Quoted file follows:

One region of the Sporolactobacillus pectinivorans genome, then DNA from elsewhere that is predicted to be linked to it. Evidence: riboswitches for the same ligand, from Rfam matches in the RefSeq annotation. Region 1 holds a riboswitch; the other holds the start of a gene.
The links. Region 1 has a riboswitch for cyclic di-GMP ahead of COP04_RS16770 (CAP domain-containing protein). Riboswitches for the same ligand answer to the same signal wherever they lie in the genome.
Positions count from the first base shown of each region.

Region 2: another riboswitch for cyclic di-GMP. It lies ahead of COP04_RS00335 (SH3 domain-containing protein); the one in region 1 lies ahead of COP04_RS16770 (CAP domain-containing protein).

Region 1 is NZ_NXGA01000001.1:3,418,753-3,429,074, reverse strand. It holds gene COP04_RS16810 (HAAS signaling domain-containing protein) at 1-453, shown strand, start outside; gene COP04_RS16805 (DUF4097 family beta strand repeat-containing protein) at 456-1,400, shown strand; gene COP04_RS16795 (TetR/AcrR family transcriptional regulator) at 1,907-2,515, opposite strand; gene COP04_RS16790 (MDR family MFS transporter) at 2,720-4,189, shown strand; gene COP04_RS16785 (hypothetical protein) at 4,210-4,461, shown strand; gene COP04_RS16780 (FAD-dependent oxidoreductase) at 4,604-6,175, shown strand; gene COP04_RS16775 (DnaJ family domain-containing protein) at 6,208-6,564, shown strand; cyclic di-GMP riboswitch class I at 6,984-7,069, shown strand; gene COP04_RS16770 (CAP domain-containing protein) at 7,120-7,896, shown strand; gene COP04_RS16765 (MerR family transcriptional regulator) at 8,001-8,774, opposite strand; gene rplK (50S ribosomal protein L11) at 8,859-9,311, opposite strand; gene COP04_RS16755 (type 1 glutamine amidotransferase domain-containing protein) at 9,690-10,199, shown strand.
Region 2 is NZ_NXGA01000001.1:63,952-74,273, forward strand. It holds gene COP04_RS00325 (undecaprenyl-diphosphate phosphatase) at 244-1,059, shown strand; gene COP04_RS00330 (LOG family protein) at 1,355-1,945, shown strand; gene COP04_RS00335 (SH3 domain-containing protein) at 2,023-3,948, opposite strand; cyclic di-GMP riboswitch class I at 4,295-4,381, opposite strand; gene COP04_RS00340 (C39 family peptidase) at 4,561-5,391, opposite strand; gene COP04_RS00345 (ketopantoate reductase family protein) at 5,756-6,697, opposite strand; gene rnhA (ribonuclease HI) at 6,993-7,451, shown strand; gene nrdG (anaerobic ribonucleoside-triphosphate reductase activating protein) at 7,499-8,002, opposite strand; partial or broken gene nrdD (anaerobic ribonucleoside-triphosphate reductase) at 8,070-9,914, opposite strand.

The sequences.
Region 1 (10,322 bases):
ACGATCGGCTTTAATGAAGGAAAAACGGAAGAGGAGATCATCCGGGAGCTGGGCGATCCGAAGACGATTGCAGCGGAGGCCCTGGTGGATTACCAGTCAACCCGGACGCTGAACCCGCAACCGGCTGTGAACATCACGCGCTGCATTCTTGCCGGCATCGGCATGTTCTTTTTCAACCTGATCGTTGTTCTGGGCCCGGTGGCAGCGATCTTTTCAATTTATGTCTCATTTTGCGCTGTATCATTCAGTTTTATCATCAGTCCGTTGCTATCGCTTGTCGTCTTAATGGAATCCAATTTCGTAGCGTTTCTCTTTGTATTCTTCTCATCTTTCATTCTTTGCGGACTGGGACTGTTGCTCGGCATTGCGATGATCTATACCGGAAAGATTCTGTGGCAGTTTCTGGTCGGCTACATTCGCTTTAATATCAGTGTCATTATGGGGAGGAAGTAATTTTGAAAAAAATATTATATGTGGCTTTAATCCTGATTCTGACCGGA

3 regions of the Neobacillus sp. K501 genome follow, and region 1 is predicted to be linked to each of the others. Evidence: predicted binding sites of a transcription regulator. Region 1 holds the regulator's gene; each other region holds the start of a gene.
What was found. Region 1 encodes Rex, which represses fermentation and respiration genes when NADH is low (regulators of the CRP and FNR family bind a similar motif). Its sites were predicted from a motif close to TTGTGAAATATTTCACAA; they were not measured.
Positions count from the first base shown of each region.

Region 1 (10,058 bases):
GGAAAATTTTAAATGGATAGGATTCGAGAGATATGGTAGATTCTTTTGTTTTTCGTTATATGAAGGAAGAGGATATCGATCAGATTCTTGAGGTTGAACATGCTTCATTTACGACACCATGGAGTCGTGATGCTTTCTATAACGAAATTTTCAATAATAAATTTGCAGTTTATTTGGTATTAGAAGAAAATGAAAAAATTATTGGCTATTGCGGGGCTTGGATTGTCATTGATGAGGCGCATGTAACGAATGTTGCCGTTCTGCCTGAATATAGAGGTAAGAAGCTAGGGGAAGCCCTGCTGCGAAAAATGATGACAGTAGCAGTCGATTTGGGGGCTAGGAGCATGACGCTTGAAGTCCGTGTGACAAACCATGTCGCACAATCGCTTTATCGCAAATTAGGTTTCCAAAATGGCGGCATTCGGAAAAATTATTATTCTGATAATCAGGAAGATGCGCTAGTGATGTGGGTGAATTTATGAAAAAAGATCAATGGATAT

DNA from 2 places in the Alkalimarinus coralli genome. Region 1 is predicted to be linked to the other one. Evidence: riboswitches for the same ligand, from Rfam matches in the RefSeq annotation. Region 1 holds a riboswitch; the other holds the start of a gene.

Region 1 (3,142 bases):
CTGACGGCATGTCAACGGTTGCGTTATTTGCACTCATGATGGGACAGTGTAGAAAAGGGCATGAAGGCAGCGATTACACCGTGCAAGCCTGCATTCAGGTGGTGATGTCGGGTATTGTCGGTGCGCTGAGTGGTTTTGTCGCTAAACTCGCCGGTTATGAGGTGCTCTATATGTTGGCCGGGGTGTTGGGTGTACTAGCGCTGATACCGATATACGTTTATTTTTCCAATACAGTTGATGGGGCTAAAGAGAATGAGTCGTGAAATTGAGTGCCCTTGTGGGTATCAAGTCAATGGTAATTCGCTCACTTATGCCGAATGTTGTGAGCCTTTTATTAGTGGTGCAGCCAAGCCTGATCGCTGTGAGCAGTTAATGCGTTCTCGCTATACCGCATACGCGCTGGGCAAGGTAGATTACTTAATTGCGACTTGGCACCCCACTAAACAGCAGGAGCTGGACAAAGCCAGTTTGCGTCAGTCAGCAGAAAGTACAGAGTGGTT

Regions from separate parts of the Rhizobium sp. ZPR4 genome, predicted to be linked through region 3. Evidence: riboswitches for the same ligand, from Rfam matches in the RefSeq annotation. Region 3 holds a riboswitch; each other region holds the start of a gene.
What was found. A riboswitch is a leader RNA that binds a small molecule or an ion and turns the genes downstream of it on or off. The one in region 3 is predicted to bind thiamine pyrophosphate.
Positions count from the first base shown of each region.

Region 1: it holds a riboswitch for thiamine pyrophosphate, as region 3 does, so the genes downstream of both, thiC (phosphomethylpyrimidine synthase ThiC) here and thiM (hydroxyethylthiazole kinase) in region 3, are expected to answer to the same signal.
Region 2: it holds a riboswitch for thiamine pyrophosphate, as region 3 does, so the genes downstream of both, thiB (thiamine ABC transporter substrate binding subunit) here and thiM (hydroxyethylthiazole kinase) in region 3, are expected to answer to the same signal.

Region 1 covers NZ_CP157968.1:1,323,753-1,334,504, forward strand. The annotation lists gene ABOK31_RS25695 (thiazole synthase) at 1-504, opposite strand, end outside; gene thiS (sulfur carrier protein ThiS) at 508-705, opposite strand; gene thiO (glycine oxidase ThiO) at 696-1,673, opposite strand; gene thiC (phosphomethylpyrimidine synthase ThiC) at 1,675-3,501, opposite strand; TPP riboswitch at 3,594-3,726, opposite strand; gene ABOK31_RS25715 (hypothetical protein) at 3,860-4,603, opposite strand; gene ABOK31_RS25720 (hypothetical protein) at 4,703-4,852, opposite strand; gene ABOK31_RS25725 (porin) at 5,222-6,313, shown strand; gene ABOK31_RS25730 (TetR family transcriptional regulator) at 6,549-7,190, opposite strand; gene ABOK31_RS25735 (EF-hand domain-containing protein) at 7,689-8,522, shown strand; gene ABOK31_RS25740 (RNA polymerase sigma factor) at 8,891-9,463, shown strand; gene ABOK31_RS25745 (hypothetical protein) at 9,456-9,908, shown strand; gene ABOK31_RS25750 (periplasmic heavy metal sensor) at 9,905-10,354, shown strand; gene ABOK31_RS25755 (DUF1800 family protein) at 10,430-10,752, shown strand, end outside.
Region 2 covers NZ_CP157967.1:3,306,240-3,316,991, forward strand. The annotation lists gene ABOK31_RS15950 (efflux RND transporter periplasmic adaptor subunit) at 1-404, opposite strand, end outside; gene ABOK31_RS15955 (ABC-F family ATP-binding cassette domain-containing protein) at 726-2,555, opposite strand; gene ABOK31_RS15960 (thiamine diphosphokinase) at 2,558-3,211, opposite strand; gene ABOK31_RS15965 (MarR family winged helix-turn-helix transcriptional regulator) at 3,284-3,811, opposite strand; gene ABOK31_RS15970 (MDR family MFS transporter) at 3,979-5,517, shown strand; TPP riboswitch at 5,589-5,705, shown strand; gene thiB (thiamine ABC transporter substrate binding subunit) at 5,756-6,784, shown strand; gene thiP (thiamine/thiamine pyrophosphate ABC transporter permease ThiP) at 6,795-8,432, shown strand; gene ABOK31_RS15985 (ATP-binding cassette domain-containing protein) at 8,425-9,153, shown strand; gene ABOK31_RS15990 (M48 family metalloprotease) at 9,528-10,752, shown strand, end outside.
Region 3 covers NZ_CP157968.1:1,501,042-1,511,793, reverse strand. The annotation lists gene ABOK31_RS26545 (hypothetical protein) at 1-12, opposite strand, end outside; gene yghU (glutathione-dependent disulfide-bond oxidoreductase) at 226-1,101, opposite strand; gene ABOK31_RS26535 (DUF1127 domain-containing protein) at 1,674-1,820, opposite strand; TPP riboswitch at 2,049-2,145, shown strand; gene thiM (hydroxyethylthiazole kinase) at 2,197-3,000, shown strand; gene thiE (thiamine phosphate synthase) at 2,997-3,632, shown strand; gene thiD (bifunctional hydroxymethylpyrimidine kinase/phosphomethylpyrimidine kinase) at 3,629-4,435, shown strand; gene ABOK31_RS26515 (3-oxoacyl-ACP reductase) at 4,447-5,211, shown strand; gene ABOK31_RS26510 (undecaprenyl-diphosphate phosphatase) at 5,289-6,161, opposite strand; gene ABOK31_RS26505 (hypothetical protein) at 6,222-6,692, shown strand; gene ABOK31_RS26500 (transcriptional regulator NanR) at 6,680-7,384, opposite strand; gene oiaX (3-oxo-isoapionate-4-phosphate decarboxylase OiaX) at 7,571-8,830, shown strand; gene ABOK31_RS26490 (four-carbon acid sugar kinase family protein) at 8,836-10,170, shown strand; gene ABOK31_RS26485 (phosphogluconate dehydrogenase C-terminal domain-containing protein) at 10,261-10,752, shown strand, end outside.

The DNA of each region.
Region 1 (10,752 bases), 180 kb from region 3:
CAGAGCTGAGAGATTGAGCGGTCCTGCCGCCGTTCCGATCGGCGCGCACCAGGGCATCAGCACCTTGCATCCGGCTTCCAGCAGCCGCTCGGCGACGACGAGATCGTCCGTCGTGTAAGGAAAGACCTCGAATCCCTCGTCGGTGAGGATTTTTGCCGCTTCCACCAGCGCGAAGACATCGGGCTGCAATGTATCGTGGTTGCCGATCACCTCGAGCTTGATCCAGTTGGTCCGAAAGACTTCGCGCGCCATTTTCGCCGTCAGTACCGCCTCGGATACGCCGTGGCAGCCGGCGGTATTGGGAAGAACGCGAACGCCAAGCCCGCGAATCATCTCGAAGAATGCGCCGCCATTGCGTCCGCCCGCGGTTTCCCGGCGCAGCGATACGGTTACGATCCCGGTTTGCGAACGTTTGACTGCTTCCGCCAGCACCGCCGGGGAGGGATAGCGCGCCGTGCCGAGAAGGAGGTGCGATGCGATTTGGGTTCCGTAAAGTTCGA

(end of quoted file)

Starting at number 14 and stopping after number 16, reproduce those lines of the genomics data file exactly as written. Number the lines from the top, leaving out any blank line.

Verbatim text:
GGAAAATTTTAAATGGATAGGATTCGAGAGATATGGTAGATTCTTTTGTTTTTCGTTATATGAAGGAAGAGGATATCGATCAGATTCTTGAGGTTGAACATGCTTCATTTACGACACCATGGAGTCGTGATGCTTTCTATAACGAAATTTTCAATAATAAATTTGCAGTTTATTTGGTATTAGAAGAAAATGAAAAAATTATTGGCTATTGCGGGGCTTGGATTGTCATTGATGAGGCGCATGTAACGAATGTTGCCGTTCTGCCTGAATATAGAGGTAAGAAGCTAGGGGAAGCCCTGCTGCGAAAAATGATGACAGTAGCAGTCGATTTGGGGGCTAGGAGCATGACGCTTGAAGTCCGTGTGACAAACCATGTCGCACAATCGCTTTATCGCAAATTAGGTTTCCAAAATGGCGGCATTCGGAAAAATTATTATTCTGATAATCAGGAAGATGCGCTAGTGATGTGGGTGAATTTATGAAAAAAGATCAATGGATAT

DNA from 2 places in the Alkalimarinus coralli genome. Region 1 is predicted to be linked to the other one. Evidence: riboswitches for the same ligand, from Rfam matches in the RefSeq annotation. Region 1 holds a riboswitch; the other holds the start of a gene.

Region 1 (3,142 bases):